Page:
143w ago - As a follow-up to our previous article, the Guardian (linked above) is now reporting that PS3 consoles have been taken from Dutch homes as a result of the Sony-LG patent dispute while MCVUK reports that the previously seized PS3's are being released following the court lifting LG's injunction against Sony with the firm ordered to pay legal fees.
To quote from the Guardian: "LG has won a court order enabling it to seize all new PS3 across the Netherlands – including those already in Dutch homes – in a dispute that centres on Sony's allegedly infringing use of Blu-ray technology belonging to LG.
The injunction means that LG is tightening the net on PS3s in Europe, having already ordered customs officers to seize thousands of the consoles last week.
Sony will fight to have the blockade lifted at an emergency hearing in the Hague's civil court of justice tomorrow.
LG argues that Sony PS3s infringe a number of its patents relating to playback of Blu-ray discs. The Korean...
284w ago - According to a report from German newspaper NRC Handelsblad, Dutch authorities arrested the 20-year old computer hacker Jasper Houben last Tuesday evening.
Known in the underground community under his online pseudonym of "MaddoxX," Houben ran an anti-Valve forum known as No-Steam, as well as the piracy group "EMPORiO," which specialized in releasing cracked copies of Valve's Steam titles, including Counter-Strike and Half-Life 2.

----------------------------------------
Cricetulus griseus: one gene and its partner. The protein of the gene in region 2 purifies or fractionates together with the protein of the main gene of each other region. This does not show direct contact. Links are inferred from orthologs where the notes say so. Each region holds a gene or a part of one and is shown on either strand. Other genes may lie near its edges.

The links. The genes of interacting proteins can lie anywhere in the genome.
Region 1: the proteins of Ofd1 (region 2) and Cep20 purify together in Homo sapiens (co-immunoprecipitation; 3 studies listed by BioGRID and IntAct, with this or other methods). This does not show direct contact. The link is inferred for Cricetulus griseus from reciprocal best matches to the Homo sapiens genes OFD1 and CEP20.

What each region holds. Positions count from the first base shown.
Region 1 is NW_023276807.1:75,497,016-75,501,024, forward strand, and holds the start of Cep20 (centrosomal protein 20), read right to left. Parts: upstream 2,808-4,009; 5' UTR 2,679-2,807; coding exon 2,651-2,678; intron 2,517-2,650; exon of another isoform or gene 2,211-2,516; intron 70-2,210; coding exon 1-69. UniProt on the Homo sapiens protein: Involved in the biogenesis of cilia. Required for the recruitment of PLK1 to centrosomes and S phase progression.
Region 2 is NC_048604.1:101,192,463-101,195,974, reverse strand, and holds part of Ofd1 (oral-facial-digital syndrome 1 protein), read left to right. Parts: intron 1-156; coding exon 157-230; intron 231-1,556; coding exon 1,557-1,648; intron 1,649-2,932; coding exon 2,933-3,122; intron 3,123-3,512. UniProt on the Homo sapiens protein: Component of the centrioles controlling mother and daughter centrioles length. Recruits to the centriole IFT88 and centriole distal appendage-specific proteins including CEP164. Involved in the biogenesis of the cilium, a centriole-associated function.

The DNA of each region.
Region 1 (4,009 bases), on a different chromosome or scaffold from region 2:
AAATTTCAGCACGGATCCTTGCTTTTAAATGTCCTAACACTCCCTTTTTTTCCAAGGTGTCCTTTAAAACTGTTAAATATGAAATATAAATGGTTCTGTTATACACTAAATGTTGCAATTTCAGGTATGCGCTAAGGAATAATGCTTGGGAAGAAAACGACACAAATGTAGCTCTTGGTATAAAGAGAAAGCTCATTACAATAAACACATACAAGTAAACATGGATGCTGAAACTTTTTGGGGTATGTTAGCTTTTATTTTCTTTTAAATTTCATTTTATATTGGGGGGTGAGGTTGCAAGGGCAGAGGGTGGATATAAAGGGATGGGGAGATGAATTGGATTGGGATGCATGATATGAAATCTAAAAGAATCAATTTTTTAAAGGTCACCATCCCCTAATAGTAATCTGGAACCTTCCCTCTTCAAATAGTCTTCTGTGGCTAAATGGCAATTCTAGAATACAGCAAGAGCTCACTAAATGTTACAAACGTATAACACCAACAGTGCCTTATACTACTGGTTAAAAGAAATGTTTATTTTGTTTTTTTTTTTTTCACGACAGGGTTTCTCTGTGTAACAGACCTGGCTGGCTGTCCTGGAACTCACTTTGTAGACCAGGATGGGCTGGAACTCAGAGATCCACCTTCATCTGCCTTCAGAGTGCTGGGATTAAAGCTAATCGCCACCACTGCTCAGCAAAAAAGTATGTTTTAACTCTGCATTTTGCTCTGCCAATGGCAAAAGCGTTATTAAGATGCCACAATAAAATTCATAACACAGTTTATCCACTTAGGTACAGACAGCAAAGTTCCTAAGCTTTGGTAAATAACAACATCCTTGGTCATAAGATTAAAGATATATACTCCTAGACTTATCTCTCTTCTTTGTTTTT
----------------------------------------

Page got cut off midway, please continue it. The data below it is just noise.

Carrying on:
MaddoxX made headlines back in April of 2007 when he posted a threat letter to Valve on his No-Steam Web site, publicly revealing sensitive data on a number of subscribers to Valve's Cyber Cafe service in the process.
Not only is he being charged for hacking into Valve's servers, but also for downloading an in-development version of Activision's Enemy Territory: Quake Wars, as well as stealing credit card data on 50,000 customers from an English tickets site. To put it simply: he's screwed.
298w ago - A Web site that a Dutch right-wing politician was planning to use to release a film expected to be fiercely critical of Islam has been suspended.
The US hosting service, Network Solutions, said it was investigating complaints that it may have breached guidelines on hate language.
Dutch politician Geert Wilders says the 15-minute film describes Islam as "the enemy of freedom". The planned release has sparked angry protests in many Muslim countries.
The Dutch government has disassociated itself from Mr Wilders' views, but there are fears the film will spark protests similar to those that followed the publication in Denmark two years ago of cartoons seen as offensive to Muslims.
The film has already been condemned by several Muslim countries, including Iran and Pakistan.
Mr Wilders' film is entitled Fitna, an Arabic word used to describe strife or discord, usually religious.
Mr Wilders wrote a commentary in a Dutch newspaper on Saturday.
"The film is not so much about Muslims as about the Koran and Islam. The Islamic ideology has as its utmost goal the destruction of what is most dear to us, our freedom," he wrote in De Volkskrant.
"Fitna is the last warning for the West. The fight for freedom has...